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Catherine RogersChoosing a Major

Deciding on a path of study involves several aspects

by Catherine Rogers

When deciding on your potential field of study, you are wise to consider several factors. Job outlook, program length, potential salary, and location of positions are all issues to study at length. But don’t overlook some subtle aspects, such as your life’s priorities and what you enjoy doing.

When I attended college the first time, I debated between two distinctively different majors: education and fashion merchandising. Because of the overabundance of teachers in the early 1980’s, my family discouraged the education field. I eventually chose to major in business, but never felt that it was a good fit. I did, however, take a fashion merchandising and a journalism class as electives.

My first job out of college was as an assistant store manager for a women’s clothing store chain, which lasted only slightly longer than a summer position. From there, I moved on to a position in data processing for an accounting firm. However, within three years, I found myself back in college to obtain a teaching certification. It seems that was where I was headed all along.

Now many years out of college the second time around, I have taught business and computer classes for over ten years. Currently I coordinate non-credit career development courses for a university, and I also teach classes in proofreading and computer applications on an adjunct basis. I find teaching a very rewarding profession and also enjoy volunteering as a class reader at a local elementary school.

So, how can you make the right decision the first time? Where should you turn for guidance on how to choose a major? Fortunately, many valuable resources
exist, including books, Web sites, and people you know.

Reference Books and Websites
One particular book, Guide to College Majors from the Princeton Review, provides pertinent details about 300 different careers, including information on courses and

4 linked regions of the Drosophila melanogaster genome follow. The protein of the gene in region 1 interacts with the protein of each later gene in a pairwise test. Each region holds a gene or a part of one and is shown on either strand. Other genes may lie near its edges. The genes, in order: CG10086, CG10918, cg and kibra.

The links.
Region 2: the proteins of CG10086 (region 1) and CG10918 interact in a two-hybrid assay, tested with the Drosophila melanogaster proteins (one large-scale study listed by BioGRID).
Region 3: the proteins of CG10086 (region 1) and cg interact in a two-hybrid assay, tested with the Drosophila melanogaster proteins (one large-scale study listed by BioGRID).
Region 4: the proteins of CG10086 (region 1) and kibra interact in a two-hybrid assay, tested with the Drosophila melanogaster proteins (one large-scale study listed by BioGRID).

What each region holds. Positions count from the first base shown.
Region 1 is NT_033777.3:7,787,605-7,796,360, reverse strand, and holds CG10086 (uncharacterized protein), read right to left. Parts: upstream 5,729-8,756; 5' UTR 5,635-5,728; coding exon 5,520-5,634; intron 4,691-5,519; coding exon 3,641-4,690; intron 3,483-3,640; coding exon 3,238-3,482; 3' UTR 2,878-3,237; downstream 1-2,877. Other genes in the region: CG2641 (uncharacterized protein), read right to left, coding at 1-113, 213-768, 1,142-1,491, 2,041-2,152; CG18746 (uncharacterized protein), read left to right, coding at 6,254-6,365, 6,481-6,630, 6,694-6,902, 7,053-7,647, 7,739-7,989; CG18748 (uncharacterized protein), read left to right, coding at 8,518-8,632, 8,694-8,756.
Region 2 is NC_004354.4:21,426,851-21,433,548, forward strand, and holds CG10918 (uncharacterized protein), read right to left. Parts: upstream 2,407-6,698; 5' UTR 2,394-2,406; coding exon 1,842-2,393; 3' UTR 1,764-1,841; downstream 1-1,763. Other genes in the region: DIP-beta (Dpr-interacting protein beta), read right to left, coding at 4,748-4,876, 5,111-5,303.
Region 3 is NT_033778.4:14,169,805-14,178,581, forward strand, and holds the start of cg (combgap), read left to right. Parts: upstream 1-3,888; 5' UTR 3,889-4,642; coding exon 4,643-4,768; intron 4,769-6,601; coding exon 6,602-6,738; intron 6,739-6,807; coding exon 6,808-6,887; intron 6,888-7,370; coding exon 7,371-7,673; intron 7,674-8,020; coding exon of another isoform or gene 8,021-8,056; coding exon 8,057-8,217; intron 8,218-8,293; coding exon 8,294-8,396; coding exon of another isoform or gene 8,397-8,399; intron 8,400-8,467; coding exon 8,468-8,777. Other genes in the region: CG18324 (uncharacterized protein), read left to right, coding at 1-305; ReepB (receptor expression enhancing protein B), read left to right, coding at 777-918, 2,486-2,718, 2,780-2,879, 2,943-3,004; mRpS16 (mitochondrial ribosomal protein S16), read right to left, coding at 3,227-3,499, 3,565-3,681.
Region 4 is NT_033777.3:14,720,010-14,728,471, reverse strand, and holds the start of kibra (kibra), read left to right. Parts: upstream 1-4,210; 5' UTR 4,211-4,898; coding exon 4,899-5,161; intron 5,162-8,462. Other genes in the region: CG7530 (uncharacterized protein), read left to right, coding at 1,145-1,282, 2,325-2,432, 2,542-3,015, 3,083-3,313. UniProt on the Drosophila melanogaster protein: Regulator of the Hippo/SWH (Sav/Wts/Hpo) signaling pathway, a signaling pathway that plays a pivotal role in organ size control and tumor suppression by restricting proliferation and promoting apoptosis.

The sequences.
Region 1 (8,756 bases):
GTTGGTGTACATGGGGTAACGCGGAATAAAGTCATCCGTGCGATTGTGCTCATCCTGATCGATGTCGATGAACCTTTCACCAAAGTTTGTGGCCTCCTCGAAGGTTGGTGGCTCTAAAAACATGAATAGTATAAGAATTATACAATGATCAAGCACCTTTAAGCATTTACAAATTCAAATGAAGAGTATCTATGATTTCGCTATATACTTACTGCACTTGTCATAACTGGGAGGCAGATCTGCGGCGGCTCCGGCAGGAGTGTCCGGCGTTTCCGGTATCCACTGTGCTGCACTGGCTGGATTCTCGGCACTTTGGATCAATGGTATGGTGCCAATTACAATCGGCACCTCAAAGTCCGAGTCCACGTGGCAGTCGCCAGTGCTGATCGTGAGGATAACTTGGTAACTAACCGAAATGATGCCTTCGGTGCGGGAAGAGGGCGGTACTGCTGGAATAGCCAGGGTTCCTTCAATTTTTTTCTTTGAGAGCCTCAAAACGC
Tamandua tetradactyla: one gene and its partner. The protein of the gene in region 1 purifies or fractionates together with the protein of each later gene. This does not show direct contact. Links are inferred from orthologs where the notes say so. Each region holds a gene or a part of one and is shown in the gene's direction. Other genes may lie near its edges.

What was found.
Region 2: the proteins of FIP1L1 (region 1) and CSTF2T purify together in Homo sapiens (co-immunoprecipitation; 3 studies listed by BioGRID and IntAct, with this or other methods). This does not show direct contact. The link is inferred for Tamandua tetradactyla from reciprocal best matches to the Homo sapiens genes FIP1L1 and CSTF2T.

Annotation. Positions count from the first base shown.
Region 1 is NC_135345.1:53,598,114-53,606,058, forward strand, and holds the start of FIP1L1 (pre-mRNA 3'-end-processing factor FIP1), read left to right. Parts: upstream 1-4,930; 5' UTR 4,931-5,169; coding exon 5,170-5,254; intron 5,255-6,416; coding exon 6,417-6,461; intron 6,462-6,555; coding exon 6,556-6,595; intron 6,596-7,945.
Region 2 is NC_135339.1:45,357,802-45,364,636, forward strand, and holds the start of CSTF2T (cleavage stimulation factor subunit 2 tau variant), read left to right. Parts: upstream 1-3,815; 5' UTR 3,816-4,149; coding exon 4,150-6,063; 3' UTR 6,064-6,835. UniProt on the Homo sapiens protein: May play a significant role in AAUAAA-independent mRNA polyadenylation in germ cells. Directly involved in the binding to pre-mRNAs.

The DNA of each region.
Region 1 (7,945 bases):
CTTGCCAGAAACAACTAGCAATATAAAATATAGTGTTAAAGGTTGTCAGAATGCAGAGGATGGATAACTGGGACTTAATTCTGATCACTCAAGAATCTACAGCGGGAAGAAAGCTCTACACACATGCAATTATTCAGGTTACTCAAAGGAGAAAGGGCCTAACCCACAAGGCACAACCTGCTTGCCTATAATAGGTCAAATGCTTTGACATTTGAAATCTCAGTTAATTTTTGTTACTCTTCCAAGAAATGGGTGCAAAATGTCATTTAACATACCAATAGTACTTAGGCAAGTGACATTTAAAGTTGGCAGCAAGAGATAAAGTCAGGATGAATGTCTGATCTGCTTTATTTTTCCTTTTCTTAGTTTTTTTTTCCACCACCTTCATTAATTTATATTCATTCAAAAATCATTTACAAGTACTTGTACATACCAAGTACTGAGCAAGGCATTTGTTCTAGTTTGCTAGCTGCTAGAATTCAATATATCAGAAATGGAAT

job options. Another book, The College Board Book of Majors, provides professional guidance on what types of students succeed in a particular career, as
well as the trends for that field. This book also points out which colleges offer specific majors. This might come in handy if you choose to study in a field that is not widely available.

JobWeb, a Web site hosted by the National Association of Colleges and Employers, contains a Career Library with articles organized into fourteen categories. Under “Majors & Careers,” over twenty helpful articles are available, including some that focus on specific fields--from consulting to aviation to sales. Other more general articles contain information on career misconceptions, steps to follow to choose a major, and how assessment tests can help you decide what you’re best at and what you value.

How to Choose a Major in College is a quick-reference page on how to choose a major based on both practical and personal aspects. Major Resource Kits provide an alphabetical listing of majors offering information on career paths and sample job titles, and What Can I Do with a Major In gives career options and tips. My Plan provides a directory of majors and salaries for related professions.

Talking to People You Know
When talking to people you know, consider that most any one who has been to college has a story about how he or she chose a major. Many of those experiences are likely to be of some value to you. Melissa Cate majored in education with a concentration in recreational therapy at the University of Tennessee. Her advice? “Volunteer in the field you are interested in. Make sure this is something that you want to do before investing your money in the major.” She also suggests researching the job prospects and potential for advancement for any field you are contemplating.


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